Apache ZooKeeper is an open source project that centralizes configuration information, naming, synchronization, passwords and certs and group services over large clusters in distributed systems. This makes configuration easier to manage with improved, more reliable propagation of changes.
With regards to application development, Zookeeper is designed to provide an infrastructure for cross-node synchronization, which itself is made possible by maintaining status type information in memory on Zookeeper servers. Under normal working conditions, Zookeeper servers will keep a copy of the state of the entire system in local log files. Larger Hadoop clusters (think: ones that span 500 or more commodity servers) will be supported by multiple Zookeeper servers, all with a master server synchronizing everything at the top level servers.
Within the Zookeeper infrastructure itself, an application can create something called a znode. This is a file that stays in memory on the Zookeeper servers that can be updated by any node in the cluster. Any node can also register to be notified automatically when changes in that znode occur. To put it another way, applications can now synchronize all of their tasks across the distributed cluster simply by updating their status within the znode. This is of paramount importance for not only the management but also the serialization of tasks across large, distributed sets of servers within an organization.
Why use a Telegraf plugin for Apache Zookeeper?
Because Apache Zookeeper helps to keep your service-oriented architecture highly available, it makes sense to keep Apache Zookeeper up and running in a performant and efficient manner. You can use the Apache Zookeeper Telegraf Plugin to help you collect key performance metrics about your instance to do just that.
How to monitor Apache Zookeeper using the Telegraf plugin
Getting started with the Apache Zookeeper Telegraf Plugin requires that you modify some configurations to help fit with your environment. Simply add the addresses to gather the metrics from (IP or hostname with port), set some time outs, and configure the optional TLS configurations. Once you have that set up, it will start pumping metrics into your InfluxDB instance for you to query, visualize, and start keeping your Apache Zookeeper instance running.
The Telegraf plugin for Apache Zookeeper is all about providing much-needed context that wouldn't usually exist. In addition to learning exactly what happened when something goes wrong, you can also now understand where the issue occurred exactly and why it happened in the first place. This is a great way to understand the root cause of the issue, thus allowing you to take actionable steps to prevent it from happening again.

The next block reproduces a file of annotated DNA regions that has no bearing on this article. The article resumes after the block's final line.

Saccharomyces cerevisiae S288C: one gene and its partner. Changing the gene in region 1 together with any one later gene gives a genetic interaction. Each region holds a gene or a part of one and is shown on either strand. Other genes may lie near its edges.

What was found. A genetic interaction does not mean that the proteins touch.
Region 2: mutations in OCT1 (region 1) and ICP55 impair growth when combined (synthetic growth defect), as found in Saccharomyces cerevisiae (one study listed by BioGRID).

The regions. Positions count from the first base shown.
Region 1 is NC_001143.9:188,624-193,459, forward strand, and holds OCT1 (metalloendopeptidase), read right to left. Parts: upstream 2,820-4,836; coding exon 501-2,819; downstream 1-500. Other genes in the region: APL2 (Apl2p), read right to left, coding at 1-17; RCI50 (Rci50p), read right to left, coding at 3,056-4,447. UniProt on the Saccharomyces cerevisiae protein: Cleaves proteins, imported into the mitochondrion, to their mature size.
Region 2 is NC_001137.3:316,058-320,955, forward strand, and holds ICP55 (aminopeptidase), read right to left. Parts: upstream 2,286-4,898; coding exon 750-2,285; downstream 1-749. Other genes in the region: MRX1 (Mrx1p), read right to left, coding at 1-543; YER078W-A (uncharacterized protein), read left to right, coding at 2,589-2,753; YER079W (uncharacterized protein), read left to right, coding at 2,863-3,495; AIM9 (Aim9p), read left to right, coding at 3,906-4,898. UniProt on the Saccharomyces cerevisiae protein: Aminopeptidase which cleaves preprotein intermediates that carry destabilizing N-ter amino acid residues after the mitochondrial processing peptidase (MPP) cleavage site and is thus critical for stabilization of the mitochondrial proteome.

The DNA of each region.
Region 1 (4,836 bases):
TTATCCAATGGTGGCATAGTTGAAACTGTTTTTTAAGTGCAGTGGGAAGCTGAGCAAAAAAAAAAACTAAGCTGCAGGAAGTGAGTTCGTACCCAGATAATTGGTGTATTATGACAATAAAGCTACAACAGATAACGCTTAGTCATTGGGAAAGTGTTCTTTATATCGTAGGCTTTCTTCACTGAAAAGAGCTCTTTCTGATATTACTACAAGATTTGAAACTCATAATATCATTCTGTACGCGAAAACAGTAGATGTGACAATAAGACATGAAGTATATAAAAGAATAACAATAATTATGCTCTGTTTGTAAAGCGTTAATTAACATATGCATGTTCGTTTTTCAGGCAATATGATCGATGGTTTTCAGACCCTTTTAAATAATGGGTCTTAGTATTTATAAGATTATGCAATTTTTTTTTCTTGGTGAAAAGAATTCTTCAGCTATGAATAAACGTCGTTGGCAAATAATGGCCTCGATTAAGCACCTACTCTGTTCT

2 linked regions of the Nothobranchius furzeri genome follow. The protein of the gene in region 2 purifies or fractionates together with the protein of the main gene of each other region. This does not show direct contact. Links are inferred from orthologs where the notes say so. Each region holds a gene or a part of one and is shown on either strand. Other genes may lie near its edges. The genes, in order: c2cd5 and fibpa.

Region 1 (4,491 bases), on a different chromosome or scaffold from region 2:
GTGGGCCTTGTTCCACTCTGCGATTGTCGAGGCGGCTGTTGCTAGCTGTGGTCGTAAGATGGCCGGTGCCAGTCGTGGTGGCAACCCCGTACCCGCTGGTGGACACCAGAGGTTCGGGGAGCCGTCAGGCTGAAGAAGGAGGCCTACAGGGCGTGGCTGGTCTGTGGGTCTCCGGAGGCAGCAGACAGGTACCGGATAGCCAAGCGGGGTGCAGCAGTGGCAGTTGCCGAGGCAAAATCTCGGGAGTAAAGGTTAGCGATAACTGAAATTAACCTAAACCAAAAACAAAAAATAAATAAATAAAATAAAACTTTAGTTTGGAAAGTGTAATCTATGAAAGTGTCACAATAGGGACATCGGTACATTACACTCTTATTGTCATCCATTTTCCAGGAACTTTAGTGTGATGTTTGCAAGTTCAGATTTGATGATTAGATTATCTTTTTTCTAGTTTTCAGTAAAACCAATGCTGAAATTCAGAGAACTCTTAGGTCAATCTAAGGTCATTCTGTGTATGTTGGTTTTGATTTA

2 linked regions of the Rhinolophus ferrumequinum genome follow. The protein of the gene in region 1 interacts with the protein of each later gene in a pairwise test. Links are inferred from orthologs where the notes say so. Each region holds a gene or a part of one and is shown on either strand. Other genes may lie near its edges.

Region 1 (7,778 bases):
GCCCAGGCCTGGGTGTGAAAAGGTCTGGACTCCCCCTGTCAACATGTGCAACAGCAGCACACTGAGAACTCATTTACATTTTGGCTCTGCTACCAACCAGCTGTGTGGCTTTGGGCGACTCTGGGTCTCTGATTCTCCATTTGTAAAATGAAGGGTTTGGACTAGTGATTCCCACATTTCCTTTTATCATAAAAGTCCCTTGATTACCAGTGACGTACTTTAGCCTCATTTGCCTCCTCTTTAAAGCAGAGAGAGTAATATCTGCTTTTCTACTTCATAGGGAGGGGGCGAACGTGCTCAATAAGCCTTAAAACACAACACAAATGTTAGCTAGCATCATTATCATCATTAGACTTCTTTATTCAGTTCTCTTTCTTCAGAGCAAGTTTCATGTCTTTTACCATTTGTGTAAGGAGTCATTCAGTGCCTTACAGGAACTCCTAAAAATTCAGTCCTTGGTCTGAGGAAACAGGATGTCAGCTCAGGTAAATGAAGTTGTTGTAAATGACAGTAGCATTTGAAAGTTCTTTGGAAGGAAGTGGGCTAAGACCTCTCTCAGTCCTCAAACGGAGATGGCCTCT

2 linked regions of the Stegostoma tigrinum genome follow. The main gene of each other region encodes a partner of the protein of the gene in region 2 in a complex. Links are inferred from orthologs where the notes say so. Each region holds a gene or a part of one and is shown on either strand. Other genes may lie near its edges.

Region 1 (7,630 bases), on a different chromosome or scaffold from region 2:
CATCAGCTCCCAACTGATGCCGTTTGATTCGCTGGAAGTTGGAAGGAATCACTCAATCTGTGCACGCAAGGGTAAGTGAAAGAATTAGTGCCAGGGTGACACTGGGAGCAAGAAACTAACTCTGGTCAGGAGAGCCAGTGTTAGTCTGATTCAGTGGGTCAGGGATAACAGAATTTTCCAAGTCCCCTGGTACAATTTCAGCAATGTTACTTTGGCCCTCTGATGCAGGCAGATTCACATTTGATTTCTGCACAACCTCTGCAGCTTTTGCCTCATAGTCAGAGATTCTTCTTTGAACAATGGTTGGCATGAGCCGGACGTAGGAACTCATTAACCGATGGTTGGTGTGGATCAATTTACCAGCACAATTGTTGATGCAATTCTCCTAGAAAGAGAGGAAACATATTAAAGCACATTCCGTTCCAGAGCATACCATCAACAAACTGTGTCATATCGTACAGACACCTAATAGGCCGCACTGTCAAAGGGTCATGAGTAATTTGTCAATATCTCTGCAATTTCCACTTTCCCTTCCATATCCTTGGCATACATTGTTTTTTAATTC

To get the Apache Zookeeper Telegraf Plugin up and running, simply replace the default values in the following command with the ones that are relevant to your own deployment:
# Reads 'mntr' stats from one or many zookeeper servers [[inputs.zookeeper]] ## An array of address to gather stats about. Specify an ip or hostname ## with port. ie localhost:2181, 10.0.0.1:2181, etc. ## If no servers are specified, then localhost is used as the host. ## If no port is specified, 2181 is used servers = [":2181"] ## Timeout for metric collections from all servers. Minimum timeout is "1s". # timeout = "5s" ## Optional TLS Config # enable_tls = true # tls_ca = "/etc/telegraf/ca.pem" # tls_cert = "/etc/telegraf/cert.pem" # tls_key = "/etc/telegraf/key.pem" ## If false, skip chain & host verification # insecure_skip_verify = true
Key Apache Zookeeper metrics to use for monitoring
Some of the important Apache Zookeeper metrics that you can proactively monitor with the Apache Zookeeper Telegraf plugin include:
followers(integer, leader only)
synced_followers(integer, leader only)
pending_syncs(integer, leader only)
Note, however, that the exact field names may vary depending on the configuration, the platform and the version of Apache Zookeeper that you are currently using.